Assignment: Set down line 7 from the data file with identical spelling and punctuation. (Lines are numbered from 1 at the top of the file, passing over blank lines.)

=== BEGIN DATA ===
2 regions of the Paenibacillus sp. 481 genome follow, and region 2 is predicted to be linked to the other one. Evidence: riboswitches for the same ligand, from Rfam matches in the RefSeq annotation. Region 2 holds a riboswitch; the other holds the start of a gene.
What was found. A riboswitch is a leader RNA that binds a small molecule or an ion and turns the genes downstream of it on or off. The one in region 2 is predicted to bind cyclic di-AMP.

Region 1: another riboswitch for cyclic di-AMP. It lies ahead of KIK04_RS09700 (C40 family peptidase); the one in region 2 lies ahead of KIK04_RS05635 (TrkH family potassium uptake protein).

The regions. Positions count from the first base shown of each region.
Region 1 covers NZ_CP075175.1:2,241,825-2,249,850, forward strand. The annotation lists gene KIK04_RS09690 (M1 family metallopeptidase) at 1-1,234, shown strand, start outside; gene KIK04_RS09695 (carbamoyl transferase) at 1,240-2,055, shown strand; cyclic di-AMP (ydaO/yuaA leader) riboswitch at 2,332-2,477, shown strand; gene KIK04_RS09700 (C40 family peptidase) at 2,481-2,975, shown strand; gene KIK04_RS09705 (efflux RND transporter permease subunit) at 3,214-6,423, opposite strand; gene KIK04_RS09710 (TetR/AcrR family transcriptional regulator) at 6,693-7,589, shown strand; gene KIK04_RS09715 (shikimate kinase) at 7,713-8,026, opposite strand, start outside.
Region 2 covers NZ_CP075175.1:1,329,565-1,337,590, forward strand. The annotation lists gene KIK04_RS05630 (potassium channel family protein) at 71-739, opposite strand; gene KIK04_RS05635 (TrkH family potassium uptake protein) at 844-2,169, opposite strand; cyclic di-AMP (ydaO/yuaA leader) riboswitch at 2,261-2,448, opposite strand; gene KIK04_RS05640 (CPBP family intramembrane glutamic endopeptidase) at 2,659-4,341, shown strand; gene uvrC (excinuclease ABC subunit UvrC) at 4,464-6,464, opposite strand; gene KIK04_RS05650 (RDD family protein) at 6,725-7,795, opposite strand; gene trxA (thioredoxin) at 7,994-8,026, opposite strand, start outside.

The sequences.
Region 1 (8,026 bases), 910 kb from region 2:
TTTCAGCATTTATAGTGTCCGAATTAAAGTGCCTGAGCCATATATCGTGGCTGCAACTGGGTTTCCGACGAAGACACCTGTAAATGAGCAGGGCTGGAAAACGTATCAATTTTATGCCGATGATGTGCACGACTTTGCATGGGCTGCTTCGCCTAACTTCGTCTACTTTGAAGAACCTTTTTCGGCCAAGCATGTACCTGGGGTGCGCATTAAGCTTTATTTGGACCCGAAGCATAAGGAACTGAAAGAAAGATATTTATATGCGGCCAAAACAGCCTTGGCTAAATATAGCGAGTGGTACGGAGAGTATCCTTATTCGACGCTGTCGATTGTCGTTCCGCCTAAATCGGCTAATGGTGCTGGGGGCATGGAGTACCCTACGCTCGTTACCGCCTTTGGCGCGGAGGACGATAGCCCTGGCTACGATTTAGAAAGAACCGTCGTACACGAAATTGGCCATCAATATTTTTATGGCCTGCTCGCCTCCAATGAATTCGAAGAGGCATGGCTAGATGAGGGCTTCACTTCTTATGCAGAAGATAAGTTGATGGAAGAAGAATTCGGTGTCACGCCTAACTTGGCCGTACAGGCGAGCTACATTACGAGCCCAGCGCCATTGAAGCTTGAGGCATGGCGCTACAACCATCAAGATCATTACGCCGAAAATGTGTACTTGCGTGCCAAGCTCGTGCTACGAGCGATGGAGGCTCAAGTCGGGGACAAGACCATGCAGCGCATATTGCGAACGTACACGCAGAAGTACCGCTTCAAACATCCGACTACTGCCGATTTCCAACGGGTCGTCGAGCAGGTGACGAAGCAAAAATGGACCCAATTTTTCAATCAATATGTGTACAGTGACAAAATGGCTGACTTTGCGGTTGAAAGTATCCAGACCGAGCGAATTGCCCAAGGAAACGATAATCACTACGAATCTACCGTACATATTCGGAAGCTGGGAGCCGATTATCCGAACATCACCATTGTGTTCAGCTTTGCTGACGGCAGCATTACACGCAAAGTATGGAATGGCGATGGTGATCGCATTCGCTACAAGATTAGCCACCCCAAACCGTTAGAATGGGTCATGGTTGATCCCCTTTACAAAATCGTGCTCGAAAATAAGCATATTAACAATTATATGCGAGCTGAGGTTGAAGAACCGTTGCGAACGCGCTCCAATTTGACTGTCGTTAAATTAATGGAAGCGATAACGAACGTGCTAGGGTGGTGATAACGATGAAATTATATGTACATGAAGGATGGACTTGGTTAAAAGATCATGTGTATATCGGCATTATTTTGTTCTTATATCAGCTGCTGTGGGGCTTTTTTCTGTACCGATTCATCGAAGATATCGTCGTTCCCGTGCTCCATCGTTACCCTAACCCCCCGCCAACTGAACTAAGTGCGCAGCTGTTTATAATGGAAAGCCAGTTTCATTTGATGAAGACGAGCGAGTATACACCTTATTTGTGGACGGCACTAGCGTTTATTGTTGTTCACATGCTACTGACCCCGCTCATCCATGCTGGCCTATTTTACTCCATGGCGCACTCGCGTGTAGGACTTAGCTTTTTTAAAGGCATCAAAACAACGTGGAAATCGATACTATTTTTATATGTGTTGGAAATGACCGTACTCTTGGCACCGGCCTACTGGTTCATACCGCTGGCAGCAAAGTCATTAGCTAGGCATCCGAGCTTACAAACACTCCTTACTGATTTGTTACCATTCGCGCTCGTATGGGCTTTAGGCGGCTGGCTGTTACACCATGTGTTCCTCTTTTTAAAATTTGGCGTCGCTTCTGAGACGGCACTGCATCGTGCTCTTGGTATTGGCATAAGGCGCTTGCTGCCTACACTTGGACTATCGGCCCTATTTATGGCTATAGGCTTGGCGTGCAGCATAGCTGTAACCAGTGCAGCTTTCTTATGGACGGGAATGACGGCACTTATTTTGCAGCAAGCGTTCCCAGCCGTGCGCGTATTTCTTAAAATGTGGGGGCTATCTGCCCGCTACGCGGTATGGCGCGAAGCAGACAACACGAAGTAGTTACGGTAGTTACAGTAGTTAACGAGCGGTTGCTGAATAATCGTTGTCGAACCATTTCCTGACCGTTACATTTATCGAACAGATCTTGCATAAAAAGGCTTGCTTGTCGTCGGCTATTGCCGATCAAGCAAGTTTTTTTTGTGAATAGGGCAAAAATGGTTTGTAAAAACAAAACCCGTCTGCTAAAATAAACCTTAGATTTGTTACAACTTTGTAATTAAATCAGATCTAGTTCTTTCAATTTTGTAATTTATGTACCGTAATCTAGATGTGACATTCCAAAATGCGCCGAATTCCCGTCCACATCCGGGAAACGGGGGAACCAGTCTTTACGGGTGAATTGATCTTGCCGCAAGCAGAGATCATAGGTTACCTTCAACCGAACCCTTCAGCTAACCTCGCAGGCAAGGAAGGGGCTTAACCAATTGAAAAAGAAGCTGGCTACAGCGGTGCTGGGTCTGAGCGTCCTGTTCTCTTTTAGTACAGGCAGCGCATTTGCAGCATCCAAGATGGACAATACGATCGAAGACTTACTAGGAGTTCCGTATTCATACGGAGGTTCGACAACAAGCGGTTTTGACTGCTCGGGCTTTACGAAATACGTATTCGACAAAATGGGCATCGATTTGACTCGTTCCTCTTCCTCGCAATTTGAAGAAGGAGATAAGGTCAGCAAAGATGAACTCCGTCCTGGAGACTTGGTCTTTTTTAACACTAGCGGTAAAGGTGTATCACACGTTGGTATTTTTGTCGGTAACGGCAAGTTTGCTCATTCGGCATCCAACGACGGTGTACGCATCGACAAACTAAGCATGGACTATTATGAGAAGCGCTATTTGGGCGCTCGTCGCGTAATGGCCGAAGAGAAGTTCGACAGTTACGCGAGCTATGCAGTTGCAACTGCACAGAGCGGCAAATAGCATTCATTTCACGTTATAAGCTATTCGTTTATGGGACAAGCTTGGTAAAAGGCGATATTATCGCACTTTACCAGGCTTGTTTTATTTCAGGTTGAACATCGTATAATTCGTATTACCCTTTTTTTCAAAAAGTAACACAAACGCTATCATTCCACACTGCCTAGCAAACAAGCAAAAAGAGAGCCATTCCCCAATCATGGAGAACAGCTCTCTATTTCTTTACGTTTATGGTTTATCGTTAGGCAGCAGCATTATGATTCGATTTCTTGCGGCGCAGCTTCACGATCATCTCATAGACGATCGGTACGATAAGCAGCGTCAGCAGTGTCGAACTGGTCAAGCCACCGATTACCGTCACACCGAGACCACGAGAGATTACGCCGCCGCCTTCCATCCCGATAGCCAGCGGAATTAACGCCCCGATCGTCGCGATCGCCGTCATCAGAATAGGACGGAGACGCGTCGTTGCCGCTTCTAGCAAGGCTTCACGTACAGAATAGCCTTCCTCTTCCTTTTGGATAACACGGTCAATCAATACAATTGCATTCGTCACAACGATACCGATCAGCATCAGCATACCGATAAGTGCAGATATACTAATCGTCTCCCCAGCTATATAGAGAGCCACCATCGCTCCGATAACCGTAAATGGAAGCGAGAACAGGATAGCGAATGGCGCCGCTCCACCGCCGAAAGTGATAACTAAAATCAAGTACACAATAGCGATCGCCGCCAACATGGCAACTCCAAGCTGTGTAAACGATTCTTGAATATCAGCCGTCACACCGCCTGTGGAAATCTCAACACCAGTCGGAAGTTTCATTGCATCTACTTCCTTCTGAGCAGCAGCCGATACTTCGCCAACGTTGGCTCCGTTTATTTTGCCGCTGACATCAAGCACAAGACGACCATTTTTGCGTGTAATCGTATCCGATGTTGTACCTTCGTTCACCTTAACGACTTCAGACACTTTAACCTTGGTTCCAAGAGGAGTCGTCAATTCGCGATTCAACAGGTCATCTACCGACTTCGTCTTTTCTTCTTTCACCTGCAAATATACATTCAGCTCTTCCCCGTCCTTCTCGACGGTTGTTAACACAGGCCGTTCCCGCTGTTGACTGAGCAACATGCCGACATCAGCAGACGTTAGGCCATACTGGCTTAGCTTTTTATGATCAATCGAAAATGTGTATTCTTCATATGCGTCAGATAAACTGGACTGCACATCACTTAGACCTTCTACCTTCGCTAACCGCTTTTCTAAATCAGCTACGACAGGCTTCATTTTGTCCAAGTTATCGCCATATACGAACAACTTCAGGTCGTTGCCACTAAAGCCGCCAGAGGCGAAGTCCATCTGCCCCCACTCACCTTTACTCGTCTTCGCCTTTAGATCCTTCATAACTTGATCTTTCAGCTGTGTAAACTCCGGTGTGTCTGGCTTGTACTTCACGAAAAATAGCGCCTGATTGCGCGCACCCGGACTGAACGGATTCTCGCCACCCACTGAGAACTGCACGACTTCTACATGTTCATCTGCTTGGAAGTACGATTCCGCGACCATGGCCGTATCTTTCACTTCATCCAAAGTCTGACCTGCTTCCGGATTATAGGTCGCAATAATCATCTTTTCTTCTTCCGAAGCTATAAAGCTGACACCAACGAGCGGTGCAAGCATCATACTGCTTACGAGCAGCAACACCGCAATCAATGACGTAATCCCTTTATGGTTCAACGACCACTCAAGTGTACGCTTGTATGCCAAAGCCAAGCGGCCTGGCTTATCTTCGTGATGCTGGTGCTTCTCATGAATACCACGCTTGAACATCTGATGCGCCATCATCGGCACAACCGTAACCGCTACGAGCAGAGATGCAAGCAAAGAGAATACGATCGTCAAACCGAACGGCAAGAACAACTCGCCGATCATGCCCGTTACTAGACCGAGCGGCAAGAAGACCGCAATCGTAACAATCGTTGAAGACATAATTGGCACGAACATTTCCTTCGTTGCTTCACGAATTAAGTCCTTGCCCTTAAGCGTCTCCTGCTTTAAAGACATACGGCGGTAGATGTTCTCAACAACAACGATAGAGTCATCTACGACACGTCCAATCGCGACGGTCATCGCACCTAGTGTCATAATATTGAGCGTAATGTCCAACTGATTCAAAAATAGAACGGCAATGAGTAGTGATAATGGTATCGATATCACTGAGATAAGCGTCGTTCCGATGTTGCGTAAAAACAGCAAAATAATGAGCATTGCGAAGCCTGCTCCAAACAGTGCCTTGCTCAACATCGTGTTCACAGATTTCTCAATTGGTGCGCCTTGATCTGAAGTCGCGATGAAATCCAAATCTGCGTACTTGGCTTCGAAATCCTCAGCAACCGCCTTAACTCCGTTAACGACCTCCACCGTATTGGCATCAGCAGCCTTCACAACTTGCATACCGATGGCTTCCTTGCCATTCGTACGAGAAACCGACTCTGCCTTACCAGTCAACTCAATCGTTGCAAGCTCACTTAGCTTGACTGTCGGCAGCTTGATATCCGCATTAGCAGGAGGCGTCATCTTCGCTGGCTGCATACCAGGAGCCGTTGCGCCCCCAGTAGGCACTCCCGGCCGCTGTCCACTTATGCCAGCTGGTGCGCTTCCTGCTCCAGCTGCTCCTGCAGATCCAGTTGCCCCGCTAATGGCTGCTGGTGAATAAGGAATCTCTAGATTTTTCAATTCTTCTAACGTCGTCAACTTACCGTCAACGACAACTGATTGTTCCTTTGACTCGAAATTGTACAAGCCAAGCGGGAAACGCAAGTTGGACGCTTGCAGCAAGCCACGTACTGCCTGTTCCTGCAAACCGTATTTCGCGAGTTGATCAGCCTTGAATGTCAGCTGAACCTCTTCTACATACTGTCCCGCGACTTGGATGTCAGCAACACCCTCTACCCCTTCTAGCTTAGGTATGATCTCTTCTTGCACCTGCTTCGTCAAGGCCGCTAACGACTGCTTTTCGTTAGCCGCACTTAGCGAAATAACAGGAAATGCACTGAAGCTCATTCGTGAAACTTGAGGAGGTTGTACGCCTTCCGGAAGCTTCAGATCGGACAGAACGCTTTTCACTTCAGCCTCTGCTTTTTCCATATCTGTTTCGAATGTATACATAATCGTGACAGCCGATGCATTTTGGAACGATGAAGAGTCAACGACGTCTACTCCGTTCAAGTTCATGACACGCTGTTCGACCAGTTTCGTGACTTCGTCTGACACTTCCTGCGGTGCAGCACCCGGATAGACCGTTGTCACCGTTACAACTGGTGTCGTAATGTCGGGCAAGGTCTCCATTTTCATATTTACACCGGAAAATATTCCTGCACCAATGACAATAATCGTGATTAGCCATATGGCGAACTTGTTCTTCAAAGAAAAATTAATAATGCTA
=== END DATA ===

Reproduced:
The sequences.